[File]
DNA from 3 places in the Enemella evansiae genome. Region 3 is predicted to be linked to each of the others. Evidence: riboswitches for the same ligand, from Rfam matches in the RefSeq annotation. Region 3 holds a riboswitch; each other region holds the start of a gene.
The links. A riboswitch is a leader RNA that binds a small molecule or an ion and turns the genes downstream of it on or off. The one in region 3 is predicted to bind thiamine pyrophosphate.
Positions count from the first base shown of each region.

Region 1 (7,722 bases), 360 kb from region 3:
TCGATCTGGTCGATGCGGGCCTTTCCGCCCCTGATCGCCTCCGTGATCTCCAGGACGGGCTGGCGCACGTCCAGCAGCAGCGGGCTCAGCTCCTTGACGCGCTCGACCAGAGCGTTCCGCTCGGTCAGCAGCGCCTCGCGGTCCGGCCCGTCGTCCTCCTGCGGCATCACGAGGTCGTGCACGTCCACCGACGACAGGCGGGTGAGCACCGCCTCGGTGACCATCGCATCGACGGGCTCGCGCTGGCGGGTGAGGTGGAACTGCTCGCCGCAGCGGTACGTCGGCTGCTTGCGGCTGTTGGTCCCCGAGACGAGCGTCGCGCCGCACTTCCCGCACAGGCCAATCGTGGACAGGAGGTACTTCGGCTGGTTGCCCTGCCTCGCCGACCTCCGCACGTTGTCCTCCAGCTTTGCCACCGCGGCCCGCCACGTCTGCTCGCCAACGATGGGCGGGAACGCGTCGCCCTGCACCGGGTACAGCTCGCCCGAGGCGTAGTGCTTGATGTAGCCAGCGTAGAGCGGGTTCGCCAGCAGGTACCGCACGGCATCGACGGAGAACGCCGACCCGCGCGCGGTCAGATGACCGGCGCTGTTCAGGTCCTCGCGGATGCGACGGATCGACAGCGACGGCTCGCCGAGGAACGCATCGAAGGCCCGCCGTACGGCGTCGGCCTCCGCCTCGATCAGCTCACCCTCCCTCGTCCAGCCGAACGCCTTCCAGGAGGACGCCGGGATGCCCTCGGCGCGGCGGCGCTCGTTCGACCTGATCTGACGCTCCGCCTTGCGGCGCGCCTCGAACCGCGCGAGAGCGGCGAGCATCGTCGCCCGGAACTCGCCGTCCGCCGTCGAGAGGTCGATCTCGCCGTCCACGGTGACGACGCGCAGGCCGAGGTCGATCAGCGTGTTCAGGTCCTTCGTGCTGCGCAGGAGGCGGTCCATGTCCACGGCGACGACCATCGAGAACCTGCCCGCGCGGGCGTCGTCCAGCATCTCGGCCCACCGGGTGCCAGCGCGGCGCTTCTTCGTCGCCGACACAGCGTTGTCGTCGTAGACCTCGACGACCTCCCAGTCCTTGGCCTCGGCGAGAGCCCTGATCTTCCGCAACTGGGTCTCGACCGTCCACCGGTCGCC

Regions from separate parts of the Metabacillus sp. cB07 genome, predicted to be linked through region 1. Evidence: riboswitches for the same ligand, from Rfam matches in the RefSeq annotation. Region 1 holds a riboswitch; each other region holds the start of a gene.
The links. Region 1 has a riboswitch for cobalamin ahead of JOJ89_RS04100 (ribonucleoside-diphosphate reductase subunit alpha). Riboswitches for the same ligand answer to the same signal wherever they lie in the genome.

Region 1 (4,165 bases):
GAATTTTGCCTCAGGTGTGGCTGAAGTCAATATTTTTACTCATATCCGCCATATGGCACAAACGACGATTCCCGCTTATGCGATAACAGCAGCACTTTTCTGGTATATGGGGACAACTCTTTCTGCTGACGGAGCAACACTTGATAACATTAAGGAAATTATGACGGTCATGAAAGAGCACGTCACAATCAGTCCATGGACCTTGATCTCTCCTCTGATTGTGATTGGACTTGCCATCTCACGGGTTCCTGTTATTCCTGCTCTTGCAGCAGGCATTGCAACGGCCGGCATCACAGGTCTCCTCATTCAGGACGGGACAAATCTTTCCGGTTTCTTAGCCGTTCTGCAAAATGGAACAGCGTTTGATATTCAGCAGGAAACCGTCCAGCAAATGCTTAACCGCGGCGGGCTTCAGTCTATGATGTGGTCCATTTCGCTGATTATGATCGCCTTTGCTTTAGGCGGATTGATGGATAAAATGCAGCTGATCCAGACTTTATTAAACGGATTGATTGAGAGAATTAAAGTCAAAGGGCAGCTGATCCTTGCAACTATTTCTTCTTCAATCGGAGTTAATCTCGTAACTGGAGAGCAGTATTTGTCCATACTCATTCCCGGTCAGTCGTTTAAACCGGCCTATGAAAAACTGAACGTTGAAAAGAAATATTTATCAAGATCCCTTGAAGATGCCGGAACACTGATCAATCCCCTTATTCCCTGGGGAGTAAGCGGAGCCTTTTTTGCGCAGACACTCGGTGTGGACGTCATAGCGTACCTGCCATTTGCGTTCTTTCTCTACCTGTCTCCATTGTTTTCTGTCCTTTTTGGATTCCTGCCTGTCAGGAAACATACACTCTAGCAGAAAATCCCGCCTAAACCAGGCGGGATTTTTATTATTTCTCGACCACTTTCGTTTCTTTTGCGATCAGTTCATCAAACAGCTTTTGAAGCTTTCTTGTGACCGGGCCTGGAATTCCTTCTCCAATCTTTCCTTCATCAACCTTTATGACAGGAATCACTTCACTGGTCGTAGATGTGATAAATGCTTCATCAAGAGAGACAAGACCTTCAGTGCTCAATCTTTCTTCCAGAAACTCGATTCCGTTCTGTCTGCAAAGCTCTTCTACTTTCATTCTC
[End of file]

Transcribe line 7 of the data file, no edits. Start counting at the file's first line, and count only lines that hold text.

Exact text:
The links. Region 1 has a riboswitch for cobalamin ahead of JOJ89_RS04100 (ribonucleoside-diphosphate reductase subunit alpha). Riboswitches for the same ligand answer to the same signal wherever they lie in the genome.